The objective of this project is to determine if temperature has an affect on the performance of a fuel cell.
Materials: Thames and Kosmos Fuel Cell Car and Experiment Kit; distilled water; Beckett waterfall pump, Model Number G235AG20; digital multi-meter; 1/8 inch polyethylene tubing; digital infrared thermometer; stopwatch; misc. plumbing fittings; adult supervision.
The first step is to characterize the solar cell to develop a characteristic curve, determine how much power is generated, and determine the efficiency of the solar cell.
The second step is to characterize the electrolyzer function of the fuel cell by determining the presence of hydrogen and oxygen, measuring the amount of gas generated, and determining the efficiency of electrolysis.
The next step is to characterize the fuel cell by measuring the generated voltage and measuring no-load voltage, operating voltage, and short-circuit current.
The last step is to determine the effects of temperature on the peformance of the electrolyzer/fuel cell.
This is accomplished by regulating the temperature of the supply water to the fuel cell in the electrolyzer function and the temperature of the supply gases in the electricity generation mode.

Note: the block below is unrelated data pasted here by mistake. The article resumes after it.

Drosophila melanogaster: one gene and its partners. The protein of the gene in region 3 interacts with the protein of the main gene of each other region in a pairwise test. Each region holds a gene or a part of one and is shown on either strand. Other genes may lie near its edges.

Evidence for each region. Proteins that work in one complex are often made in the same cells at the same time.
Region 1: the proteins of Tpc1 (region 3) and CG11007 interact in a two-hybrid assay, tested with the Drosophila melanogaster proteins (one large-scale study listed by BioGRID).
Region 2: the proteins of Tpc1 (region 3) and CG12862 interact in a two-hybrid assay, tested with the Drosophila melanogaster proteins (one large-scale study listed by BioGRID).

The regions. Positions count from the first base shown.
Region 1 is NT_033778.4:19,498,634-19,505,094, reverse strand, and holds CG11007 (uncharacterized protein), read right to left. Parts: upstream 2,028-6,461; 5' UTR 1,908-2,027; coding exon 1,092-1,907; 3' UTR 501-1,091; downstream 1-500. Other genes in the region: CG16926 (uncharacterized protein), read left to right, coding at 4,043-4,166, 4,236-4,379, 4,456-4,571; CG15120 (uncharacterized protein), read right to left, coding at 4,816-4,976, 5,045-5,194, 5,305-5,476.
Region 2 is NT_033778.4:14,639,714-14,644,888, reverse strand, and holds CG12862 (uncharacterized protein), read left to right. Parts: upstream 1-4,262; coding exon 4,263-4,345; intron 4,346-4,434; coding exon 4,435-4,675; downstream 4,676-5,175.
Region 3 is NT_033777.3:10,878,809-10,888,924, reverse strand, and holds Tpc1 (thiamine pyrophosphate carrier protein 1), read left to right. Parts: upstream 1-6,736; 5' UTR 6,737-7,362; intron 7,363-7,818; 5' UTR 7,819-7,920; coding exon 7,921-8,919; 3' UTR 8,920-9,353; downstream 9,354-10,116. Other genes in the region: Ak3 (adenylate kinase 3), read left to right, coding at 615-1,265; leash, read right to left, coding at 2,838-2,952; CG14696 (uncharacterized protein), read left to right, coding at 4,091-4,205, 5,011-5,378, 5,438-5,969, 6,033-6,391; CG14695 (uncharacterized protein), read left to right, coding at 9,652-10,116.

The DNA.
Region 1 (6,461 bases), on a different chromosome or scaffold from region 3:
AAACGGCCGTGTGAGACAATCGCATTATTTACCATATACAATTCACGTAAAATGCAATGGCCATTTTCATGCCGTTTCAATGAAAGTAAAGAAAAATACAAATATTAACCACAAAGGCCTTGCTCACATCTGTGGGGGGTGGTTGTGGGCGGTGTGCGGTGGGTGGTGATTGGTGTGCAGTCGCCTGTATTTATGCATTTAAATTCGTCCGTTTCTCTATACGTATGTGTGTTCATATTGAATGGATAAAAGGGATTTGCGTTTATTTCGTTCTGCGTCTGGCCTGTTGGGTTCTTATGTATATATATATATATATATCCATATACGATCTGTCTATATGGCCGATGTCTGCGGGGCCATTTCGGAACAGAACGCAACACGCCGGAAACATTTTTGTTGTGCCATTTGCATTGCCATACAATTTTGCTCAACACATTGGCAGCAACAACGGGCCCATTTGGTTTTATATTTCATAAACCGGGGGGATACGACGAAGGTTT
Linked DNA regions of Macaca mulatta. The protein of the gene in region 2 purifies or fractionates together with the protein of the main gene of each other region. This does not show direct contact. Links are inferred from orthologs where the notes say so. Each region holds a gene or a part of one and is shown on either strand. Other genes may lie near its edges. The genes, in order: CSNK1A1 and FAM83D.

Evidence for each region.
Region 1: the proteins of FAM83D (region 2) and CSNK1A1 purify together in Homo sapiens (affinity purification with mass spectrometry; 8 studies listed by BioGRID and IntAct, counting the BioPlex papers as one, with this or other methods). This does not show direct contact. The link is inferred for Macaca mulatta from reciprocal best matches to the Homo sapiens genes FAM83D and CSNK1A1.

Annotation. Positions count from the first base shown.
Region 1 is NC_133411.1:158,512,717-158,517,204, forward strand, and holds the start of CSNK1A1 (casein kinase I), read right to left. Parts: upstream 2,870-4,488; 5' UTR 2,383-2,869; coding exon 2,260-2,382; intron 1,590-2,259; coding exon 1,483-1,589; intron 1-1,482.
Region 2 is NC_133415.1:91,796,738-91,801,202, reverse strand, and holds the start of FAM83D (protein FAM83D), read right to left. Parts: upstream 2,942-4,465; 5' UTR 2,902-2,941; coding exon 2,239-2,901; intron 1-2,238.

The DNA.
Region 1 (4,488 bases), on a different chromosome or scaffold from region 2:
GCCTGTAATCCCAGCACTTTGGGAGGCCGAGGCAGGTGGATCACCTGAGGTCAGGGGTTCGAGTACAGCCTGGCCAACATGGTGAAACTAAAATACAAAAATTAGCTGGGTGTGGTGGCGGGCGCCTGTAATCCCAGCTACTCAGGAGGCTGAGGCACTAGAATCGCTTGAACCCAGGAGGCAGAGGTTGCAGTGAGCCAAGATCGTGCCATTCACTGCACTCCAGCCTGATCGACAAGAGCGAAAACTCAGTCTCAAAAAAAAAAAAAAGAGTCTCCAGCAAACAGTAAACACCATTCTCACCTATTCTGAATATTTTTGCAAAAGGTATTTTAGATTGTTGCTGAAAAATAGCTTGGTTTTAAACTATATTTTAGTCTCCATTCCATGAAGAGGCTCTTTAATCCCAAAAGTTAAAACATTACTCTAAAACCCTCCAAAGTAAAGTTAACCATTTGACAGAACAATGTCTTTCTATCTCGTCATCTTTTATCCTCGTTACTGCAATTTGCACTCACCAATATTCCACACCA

For three temperatures (warm, room temperature and cold), determine the time required to fill the hydrogen and oxygen tanks, the temperature of the fuel cell and supply water/gas, and the elapsed time to run the fuel cell out of fuel.
As expected, electrolysis was completed in 18 minutes and 9 seconds using warm water for heat transfer, while electrolysis was completed in 20 minutes using room temperature water and 22 minutes using cold water for heat transfer.
Generation of electricity from the fuel cell follows closely with the time required to generate and store the hydrogen and oxygen gases, about 18 minutes using warm gases and about 22 minutes using cool gases.
Based on the data, one can state that temperature does affect the performance of a fuel cell. The electrolysis process in a fuel cell is completed faster when the water entering the electrolyzer/fuel cell is warm rather than cold. Similarly, the generation of electricity with a fuel cell takes longer when the gases entering the fuel cell are cold rather than warm.
This project was to determine the affect that temperature variations have on the performance of a fuel cell.